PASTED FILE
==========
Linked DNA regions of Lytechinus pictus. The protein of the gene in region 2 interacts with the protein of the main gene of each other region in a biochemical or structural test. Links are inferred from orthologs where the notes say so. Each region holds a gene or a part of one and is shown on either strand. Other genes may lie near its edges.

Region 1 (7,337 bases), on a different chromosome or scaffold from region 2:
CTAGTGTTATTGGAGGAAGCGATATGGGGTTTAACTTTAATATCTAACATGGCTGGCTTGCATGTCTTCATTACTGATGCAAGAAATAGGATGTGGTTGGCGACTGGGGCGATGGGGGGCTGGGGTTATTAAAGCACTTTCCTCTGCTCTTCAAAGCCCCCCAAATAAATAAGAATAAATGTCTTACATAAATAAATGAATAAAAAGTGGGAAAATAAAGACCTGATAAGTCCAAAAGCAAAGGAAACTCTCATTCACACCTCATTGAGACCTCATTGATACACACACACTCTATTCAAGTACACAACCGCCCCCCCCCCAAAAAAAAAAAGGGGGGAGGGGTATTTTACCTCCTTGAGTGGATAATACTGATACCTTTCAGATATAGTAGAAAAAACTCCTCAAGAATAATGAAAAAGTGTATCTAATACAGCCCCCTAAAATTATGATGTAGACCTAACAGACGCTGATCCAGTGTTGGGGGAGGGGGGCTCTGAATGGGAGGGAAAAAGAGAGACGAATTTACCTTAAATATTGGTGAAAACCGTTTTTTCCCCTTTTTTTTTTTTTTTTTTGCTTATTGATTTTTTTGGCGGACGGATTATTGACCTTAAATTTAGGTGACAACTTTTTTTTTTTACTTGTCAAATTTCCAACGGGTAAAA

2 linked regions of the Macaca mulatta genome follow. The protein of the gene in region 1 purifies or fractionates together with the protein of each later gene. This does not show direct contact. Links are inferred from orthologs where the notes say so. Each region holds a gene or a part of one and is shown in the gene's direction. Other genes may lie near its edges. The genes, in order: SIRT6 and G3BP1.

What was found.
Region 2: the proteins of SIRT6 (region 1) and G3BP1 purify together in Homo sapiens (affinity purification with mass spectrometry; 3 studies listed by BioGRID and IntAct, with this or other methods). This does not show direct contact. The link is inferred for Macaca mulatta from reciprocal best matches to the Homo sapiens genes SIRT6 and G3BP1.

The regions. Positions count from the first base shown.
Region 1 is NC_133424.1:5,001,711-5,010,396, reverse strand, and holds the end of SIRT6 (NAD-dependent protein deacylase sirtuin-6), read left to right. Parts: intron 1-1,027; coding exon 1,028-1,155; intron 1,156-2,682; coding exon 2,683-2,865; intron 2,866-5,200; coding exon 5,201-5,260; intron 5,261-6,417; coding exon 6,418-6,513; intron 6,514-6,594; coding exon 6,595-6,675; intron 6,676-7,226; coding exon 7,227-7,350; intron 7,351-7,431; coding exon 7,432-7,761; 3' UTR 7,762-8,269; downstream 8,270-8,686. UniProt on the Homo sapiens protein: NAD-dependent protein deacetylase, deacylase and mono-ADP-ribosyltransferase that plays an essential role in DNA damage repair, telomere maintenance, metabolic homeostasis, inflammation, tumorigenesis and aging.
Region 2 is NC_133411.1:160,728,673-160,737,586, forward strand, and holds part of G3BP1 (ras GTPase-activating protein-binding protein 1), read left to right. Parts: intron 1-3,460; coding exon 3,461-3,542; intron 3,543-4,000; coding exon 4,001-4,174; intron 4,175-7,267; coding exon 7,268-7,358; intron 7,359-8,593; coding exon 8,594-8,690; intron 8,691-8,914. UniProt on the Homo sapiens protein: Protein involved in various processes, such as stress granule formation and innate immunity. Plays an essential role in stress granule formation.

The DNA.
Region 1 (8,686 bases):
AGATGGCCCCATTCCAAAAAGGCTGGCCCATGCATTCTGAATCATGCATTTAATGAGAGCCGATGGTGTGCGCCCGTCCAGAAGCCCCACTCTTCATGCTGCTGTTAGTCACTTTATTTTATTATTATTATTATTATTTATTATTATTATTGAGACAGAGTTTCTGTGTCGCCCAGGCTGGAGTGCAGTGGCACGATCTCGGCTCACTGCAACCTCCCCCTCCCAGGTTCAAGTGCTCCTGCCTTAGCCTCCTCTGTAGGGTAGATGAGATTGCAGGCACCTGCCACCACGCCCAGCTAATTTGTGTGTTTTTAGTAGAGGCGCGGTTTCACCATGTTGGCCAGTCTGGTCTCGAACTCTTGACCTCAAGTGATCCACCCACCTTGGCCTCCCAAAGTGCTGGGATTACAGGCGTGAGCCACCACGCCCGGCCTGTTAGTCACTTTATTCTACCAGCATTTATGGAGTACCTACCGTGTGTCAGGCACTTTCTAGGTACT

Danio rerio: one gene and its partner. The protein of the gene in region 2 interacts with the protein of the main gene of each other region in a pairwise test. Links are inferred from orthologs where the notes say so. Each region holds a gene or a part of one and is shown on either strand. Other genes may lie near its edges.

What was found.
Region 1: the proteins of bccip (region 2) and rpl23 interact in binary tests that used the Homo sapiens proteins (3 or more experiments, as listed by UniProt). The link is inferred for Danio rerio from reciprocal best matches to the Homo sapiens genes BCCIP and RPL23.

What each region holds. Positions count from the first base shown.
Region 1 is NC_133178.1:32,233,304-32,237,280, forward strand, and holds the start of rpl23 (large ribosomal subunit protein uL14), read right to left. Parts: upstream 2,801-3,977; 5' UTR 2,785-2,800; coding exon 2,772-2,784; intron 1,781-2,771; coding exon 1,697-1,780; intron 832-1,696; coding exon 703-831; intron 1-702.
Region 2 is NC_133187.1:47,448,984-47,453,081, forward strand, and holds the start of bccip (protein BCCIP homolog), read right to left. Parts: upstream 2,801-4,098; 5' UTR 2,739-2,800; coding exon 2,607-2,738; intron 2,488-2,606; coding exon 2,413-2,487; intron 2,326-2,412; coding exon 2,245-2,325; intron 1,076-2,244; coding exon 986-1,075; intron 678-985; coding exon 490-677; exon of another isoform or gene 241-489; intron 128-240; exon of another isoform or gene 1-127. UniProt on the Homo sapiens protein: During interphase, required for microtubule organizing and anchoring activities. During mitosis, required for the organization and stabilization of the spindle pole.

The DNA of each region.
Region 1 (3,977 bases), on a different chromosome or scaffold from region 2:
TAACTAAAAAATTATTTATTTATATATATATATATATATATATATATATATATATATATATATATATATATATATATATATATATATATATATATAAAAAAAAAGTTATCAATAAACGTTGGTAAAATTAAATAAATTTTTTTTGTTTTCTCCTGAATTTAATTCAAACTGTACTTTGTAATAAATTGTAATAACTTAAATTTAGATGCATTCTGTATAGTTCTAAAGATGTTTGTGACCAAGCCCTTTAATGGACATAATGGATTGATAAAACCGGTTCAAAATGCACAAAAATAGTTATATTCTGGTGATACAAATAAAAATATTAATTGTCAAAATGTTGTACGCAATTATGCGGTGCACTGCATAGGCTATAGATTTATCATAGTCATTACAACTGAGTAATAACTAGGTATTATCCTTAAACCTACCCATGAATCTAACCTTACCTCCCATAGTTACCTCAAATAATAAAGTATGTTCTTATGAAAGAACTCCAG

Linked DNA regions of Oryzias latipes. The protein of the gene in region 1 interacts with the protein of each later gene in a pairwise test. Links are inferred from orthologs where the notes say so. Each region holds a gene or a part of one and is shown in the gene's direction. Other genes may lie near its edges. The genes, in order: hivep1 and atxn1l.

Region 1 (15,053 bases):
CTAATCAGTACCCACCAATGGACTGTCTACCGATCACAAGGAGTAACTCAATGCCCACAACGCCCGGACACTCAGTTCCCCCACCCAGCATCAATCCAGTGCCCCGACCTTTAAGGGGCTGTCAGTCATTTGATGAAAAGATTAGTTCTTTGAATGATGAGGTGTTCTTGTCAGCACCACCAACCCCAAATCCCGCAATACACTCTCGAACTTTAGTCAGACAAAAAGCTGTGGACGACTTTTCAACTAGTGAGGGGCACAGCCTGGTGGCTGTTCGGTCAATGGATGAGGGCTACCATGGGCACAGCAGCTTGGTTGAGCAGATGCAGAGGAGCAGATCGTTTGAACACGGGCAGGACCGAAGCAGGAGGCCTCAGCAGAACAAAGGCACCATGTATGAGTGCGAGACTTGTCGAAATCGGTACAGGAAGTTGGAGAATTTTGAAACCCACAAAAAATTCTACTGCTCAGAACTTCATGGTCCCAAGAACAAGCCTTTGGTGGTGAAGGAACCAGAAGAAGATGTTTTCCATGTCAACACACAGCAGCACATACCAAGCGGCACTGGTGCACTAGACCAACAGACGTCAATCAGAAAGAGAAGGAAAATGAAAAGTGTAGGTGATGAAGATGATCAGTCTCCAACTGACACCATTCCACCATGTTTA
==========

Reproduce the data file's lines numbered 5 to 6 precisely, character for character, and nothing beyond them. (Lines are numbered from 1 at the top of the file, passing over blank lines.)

What was found.
Region 2: the proteins of SIRT6 (region 1) and G3BP1 purify together in Homo sapiens (affinity purification with mass spectrometry; 3 studies listed by BioGRID and IntAct, with this or other methods). This does not show direct contact. The link is inferred for Macaca mulatta from reciprocal best matches to the Homo sapiens genes SIRT6 and G3BP1.